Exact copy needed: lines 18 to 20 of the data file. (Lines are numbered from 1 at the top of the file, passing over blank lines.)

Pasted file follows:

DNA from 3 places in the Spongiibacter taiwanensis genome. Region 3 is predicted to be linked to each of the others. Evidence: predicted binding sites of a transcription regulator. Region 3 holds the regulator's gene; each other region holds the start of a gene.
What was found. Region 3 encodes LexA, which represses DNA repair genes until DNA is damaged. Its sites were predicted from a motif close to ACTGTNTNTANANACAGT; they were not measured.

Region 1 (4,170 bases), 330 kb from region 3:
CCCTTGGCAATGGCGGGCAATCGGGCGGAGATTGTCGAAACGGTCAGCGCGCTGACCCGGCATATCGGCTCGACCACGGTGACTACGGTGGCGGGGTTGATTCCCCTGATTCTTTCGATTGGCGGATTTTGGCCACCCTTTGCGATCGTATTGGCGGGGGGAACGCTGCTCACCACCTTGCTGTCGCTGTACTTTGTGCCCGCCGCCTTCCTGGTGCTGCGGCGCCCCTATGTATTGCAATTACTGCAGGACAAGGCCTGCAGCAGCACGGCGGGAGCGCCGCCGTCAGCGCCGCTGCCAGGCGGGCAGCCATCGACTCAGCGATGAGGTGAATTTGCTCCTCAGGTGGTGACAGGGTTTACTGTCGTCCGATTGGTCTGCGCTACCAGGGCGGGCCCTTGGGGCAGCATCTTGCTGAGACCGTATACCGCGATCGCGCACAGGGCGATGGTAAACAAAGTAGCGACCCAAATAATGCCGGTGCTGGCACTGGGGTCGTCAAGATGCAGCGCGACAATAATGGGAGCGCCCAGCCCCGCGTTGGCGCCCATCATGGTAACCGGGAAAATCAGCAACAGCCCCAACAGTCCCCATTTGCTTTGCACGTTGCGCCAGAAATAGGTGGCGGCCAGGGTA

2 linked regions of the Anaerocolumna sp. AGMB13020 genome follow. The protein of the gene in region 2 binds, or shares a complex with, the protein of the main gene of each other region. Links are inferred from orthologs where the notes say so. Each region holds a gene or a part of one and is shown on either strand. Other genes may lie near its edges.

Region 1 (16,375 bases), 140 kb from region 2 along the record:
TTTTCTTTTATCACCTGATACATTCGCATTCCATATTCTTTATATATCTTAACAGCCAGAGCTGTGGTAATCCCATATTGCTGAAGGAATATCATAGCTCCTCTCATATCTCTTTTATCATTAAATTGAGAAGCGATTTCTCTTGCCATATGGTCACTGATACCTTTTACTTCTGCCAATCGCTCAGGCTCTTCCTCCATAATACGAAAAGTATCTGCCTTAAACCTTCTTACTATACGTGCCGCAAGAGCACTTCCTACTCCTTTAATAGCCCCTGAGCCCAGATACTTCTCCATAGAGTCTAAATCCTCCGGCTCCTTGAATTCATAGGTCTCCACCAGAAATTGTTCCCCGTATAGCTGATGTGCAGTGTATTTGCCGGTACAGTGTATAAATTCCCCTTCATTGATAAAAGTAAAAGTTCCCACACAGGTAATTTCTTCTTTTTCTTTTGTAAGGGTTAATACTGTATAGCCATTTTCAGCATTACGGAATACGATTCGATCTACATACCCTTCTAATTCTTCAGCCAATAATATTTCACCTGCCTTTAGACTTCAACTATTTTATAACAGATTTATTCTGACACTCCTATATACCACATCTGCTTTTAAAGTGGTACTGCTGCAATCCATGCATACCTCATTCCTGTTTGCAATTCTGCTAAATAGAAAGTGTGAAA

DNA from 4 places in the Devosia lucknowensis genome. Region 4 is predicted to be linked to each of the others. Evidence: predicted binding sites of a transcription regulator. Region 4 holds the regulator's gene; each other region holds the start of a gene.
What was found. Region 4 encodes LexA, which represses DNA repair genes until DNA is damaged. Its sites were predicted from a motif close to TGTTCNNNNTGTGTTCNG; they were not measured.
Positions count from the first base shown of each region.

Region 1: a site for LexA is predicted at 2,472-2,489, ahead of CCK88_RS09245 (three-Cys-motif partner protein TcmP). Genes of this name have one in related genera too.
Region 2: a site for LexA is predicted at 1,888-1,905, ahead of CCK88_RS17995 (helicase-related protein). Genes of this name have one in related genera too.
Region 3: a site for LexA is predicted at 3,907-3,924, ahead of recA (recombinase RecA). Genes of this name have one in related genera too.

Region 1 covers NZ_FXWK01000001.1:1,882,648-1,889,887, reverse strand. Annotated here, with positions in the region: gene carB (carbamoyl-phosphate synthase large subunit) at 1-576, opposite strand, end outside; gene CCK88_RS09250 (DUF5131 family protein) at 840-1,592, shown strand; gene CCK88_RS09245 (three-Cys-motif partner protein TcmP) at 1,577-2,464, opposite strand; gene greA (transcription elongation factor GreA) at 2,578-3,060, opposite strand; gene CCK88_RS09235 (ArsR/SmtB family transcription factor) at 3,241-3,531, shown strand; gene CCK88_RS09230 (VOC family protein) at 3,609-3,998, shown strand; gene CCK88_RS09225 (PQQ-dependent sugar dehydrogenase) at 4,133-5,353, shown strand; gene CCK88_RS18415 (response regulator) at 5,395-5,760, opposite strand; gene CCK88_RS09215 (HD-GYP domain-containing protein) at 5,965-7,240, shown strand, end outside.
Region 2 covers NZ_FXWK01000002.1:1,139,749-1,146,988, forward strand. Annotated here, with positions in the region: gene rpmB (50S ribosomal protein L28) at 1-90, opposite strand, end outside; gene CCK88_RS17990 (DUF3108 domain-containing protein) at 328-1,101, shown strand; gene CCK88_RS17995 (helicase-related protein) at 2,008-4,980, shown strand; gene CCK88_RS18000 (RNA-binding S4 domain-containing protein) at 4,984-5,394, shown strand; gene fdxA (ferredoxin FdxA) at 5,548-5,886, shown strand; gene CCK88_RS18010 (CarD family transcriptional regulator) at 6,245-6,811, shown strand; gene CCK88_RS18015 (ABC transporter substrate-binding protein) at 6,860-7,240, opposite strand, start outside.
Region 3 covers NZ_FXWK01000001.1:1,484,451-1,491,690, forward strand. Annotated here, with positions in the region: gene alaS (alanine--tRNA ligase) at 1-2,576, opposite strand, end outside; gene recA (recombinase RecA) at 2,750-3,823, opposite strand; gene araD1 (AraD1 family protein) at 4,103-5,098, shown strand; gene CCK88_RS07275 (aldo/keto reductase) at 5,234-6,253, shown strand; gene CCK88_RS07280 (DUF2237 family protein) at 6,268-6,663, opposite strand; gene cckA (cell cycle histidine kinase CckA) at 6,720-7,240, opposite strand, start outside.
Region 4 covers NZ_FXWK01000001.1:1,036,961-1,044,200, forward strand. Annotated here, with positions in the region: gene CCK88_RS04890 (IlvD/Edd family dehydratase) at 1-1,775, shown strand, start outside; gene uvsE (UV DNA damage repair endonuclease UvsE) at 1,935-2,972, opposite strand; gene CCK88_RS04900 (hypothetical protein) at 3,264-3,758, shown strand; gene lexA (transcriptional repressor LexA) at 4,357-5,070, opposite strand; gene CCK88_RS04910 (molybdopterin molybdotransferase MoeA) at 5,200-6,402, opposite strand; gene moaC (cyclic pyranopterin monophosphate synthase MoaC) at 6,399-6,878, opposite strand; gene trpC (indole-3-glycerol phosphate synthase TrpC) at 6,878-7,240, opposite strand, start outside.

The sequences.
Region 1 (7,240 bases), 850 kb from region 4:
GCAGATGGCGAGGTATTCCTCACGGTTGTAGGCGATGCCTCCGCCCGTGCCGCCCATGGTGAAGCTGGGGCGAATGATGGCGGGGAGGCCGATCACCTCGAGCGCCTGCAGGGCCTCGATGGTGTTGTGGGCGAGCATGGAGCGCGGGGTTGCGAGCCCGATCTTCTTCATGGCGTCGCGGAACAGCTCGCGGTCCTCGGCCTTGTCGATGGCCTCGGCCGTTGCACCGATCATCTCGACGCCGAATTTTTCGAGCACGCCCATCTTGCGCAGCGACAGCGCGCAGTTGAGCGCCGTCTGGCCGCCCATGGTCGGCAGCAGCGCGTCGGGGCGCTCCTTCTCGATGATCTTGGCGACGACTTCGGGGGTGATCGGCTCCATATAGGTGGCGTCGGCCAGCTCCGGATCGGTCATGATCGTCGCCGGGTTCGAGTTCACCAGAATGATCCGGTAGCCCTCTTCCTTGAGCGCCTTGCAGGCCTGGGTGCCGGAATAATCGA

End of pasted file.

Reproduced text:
The sequences.
Region 1 (7,240 bases), 850 kb from region 4:
GCAGATGGCGAGGTATTCCTCACGGTTGTAGGCGATGCCTCCGCCCGTGCCGCCCATGGTGAAGCTGGGGCGAATGATGGCGGGGAGGCCGATCACCTCGAGCGCCTGCAGGGCCTCGATGGTGTTGTGGGCGAGCATGGAGCGCGGGGTTGCGAGCCCGATCTTCTTCATGGCGTCGCGGAACAGCTCGCGGTCCTCGGCCTTGTCGATGGCCTCGGCCGTTGCACCGATCATCTCGACGCCGAATTTTTCGAGCACGCCCATCTTGCGCAGCGACAGCGCGCAGTTGAGCGCCGTCTGGCCGCCCATGGTCGGCAGCAGCGCGTCGGGGCGCTCCTTCTCGATGATCTTGGCGACGACTTCGGGGGTGATCGGCTCCATATAGGTGGCGTCGGCCAGCTCCGGATCGGTCATGATCGTCGCCGGGTTCGAGTTCACCAGAATGATCCGGTAGCCCTCTTCCTTGAGCGCCTTGCAGGCCTGGGTGCCGGAATAATCGA